(My dad lost it and collapsed into a fit of giggles while my brother just about threw his hands in the air. I don’t think much progress was ultimately achieved that day. I may have been a bit unhelpful in that regard. Oops.)

Someone Grassed Up The Wrong Tenant

, , , , | Working | June 13, 2018

(We rent through an agency, and a year ago our property manager moved on to a different agency. We have a new property manager who is very demanding, but not so great at listening. I receive a phone call from her. It’s worth noting that I live in an old terraced house, so I have no front yard, my fence is about three steps from my front door, and the entire area is paved.)

Me: “Hello.”

Property Manager: Hi, [My Name], it’s [Property Manager]. Look, I’ll be blunt, we’ve had several complaints about the state of your front yard and we need to sort it out ASAP.”

Me: “My front yard?”

Property Manager: “Yes.”

Me: “What about it?

Property Manager: “Grass not mowed and being at knee height is the main complaint; I want to remind you that a condition of your tenancy is garden intermittence.”

Me: “This is [My Name], from [my address]; I think you have the wrong tenant.”

Property Manager: “Excuse me? I thought it would be nice to give you a heads up before I put in an official letter, for you to do the right thing. I know who you are, and I know which house this is; I’ve driven past and I can see for myself that your yard is not maintained.”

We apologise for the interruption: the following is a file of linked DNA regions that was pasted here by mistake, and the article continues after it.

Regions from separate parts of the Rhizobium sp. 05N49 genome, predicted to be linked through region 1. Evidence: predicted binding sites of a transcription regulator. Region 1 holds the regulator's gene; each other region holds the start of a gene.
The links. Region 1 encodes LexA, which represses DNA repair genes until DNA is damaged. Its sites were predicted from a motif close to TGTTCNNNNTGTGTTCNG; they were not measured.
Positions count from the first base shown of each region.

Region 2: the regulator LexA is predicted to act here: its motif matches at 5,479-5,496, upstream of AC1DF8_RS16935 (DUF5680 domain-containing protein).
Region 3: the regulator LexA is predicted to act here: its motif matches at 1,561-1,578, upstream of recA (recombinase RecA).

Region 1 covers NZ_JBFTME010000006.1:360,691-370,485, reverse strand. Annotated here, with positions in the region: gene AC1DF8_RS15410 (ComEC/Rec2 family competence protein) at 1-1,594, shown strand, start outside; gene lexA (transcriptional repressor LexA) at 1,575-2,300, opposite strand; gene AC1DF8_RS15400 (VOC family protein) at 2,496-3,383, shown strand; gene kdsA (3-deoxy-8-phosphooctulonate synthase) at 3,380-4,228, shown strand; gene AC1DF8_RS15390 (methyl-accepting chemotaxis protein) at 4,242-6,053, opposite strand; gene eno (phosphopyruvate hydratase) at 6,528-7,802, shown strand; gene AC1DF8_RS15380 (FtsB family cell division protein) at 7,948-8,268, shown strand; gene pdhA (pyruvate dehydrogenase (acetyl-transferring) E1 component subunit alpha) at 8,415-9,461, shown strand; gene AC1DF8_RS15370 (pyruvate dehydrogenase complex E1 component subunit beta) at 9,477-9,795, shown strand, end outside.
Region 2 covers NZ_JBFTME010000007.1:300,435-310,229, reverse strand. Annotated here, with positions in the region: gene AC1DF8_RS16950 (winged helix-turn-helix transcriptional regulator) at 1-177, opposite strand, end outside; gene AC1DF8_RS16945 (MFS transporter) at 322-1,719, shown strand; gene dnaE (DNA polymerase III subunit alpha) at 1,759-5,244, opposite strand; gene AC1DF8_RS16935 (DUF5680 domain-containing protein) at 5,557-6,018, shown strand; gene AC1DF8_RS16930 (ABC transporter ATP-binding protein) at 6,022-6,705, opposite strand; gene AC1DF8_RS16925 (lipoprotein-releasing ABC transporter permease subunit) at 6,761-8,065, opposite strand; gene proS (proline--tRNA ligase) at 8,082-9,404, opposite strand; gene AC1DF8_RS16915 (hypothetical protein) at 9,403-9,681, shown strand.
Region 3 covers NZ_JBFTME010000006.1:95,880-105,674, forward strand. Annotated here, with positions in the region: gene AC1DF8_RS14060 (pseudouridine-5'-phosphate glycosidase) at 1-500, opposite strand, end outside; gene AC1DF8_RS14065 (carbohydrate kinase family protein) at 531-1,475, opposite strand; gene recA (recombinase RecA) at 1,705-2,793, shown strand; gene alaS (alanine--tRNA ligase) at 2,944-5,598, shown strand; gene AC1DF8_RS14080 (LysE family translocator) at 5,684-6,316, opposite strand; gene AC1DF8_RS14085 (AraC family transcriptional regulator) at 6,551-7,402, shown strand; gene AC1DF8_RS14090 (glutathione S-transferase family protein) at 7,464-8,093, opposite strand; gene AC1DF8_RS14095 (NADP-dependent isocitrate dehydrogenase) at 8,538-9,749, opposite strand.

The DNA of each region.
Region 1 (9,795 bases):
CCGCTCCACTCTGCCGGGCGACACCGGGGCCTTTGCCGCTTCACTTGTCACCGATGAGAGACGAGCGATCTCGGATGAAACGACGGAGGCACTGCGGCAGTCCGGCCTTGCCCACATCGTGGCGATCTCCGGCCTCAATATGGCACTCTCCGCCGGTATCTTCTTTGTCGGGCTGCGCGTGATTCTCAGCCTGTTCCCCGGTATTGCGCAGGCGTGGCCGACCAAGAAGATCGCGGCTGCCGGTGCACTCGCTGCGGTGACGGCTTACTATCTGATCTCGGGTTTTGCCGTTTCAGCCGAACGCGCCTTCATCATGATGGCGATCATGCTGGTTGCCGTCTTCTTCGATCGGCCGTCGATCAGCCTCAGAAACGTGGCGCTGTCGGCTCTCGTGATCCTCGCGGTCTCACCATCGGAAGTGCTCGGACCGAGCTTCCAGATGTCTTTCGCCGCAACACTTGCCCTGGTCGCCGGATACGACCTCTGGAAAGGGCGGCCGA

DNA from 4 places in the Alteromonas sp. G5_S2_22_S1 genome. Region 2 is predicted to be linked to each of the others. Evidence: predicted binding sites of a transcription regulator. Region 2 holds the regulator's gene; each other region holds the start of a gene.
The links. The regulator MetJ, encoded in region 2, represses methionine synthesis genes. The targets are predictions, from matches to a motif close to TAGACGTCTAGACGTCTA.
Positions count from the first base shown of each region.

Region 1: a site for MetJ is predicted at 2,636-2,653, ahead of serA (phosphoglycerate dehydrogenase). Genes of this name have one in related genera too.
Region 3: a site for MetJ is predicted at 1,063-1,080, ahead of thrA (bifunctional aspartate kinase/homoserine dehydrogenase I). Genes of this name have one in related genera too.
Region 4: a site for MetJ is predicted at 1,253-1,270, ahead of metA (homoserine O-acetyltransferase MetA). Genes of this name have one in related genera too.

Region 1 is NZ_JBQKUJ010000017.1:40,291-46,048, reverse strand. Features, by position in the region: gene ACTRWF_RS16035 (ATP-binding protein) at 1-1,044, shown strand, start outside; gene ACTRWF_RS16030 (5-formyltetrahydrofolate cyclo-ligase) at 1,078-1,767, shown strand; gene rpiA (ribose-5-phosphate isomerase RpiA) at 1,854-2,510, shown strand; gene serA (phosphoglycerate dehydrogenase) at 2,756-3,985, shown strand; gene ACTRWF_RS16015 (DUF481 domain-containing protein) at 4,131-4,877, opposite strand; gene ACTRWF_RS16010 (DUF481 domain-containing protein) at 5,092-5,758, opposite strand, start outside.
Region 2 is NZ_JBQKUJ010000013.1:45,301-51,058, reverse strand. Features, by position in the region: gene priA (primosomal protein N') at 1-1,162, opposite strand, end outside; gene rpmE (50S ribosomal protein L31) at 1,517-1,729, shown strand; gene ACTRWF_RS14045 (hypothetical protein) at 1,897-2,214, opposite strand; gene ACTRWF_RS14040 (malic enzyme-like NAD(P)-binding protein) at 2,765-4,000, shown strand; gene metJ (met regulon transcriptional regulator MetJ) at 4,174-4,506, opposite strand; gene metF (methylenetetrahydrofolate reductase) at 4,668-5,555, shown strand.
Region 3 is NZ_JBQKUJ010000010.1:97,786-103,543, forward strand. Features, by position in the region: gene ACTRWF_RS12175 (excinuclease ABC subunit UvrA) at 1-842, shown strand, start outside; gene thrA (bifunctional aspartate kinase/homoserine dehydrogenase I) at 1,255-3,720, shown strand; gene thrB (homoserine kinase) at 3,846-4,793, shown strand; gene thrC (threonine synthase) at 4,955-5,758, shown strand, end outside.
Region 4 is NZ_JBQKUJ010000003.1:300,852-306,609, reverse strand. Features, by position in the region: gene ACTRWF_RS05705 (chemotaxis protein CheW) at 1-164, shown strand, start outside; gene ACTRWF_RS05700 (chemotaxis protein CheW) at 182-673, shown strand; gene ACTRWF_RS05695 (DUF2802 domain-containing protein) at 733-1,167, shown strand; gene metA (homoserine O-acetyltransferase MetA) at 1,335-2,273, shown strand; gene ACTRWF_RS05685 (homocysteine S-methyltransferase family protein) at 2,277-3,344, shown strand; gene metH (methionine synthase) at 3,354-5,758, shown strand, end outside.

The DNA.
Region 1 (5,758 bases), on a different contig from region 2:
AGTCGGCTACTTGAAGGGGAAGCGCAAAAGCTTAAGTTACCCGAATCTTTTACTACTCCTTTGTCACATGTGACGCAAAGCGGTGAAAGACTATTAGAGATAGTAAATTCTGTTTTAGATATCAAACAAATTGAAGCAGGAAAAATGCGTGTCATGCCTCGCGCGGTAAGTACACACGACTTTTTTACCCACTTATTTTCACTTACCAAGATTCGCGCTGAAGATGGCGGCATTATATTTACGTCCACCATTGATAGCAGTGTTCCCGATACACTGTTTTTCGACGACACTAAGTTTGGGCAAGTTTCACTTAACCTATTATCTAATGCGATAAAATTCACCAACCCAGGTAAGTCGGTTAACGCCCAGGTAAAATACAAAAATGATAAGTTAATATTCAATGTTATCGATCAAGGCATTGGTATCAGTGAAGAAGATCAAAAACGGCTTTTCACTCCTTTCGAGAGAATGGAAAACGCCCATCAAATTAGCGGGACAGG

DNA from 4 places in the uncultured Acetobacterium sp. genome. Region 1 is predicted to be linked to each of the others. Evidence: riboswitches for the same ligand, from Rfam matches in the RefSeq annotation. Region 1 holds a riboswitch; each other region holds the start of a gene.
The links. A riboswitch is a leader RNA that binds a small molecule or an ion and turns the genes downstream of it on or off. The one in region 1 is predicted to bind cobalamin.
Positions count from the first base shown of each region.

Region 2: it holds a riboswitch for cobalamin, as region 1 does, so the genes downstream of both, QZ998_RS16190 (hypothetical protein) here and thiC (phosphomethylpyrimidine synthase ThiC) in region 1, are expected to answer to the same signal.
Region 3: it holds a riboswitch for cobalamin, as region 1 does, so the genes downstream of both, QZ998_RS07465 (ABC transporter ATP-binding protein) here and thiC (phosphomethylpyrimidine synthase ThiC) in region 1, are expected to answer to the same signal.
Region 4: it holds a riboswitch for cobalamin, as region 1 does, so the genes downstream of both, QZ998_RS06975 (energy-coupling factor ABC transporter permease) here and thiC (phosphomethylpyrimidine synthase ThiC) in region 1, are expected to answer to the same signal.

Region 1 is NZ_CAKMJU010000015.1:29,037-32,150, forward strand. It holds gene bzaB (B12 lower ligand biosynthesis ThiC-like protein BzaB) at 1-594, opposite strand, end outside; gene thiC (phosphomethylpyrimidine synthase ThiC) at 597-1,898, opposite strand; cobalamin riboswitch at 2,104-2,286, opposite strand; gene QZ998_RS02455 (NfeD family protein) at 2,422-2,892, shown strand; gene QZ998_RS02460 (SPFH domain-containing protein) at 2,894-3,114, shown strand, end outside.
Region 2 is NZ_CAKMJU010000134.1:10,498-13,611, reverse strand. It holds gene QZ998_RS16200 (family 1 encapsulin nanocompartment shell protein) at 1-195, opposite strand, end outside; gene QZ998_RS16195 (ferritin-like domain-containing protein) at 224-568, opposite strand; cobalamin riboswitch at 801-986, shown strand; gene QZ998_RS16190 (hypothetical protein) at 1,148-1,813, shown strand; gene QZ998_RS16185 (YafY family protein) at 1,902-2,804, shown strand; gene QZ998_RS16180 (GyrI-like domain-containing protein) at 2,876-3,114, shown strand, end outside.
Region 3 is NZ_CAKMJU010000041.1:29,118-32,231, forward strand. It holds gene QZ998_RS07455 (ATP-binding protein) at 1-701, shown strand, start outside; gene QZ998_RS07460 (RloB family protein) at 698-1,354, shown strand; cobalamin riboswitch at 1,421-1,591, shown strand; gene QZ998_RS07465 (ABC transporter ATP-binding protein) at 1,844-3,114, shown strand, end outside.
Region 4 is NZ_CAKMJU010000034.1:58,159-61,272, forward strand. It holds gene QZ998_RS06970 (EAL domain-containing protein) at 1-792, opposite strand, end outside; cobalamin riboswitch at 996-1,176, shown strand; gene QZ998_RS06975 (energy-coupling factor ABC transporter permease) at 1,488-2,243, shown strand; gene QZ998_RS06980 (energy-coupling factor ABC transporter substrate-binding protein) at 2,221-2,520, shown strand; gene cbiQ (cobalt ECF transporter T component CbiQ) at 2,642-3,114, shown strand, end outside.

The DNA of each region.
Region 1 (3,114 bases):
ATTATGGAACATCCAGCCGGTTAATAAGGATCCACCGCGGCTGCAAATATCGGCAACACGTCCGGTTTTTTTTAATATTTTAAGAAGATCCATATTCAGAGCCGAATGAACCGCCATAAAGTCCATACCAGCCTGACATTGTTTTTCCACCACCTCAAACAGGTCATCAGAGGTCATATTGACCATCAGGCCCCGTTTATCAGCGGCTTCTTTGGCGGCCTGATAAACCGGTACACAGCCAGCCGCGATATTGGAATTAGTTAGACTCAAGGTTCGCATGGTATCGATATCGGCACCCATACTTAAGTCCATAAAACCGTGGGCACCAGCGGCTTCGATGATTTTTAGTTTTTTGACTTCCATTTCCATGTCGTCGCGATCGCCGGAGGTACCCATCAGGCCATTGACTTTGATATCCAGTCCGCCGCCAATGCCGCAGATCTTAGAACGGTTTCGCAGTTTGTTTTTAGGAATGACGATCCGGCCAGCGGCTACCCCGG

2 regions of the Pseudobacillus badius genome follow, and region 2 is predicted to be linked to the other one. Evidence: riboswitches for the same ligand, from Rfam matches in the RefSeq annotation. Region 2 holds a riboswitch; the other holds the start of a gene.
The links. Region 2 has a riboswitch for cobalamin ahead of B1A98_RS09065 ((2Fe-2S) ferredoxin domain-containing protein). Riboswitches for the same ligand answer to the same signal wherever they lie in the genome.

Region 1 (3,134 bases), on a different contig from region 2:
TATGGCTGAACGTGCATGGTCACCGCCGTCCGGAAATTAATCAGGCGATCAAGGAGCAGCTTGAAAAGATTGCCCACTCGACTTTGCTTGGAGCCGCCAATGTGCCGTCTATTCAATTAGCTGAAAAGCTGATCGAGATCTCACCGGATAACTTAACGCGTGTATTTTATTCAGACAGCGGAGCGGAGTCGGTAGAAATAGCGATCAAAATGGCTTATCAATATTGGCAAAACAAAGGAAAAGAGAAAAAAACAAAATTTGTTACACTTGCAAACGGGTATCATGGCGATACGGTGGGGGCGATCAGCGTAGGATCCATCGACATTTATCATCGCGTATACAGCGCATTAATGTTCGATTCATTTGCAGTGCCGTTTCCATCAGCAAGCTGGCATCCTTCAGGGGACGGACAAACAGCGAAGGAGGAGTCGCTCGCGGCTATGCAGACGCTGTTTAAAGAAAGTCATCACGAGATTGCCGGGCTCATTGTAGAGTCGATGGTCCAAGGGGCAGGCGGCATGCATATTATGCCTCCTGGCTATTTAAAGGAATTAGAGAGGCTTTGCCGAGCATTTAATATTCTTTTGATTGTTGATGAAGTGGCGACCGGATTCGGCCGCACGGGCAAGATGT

Me: “[My address] is a terrace. I don’t have grass.”

Property Manager: “This is [My Name] from [my address], yes?”

Me: “Yes.”

Property Manager: “Then I have the right house.”

Me: “I think something has gotten very jumbled here. I don’t have a front yard or grass; I have a small paved area with no greenery at all.”

Property Manager: “I drove past the property yesterday.”

Me: “Right… Okay. I’m just saying, you might want to double-check. Thank you. Have a good day.”

(A week letter, I got an official warning about my grass in the mail. I ended up emailing a picture of the warning letter, held up in front of my “front yard,” and a summary of the phone call to the rentals manager. I received a lovely apology from the rentals manager, and a gift card.

Plush With Discomfort

, , , , , | Right | June 12, 2018

(I work in a library.)

Customer: “You! Question!”

Me: “Yes, sir?”

(The customer gestures at the public computers in the middle of the room.)

Customer: “Why is it people who want to play stupid Internet games for an hour get to sit in plush comfort, while those of us who want to use the library services have to stand?”

Me: “I’m not sure what you mean.”

(The customer points to the far end of the room, where a catalogue-only computer is on a high desk, with no chair.)

Customer: *increasingly loudly* “I want to look up books, which is what this place is here for, and I am forced to stand to do so, while anyone who wants to waste library resources gets to sit in plush comfort.”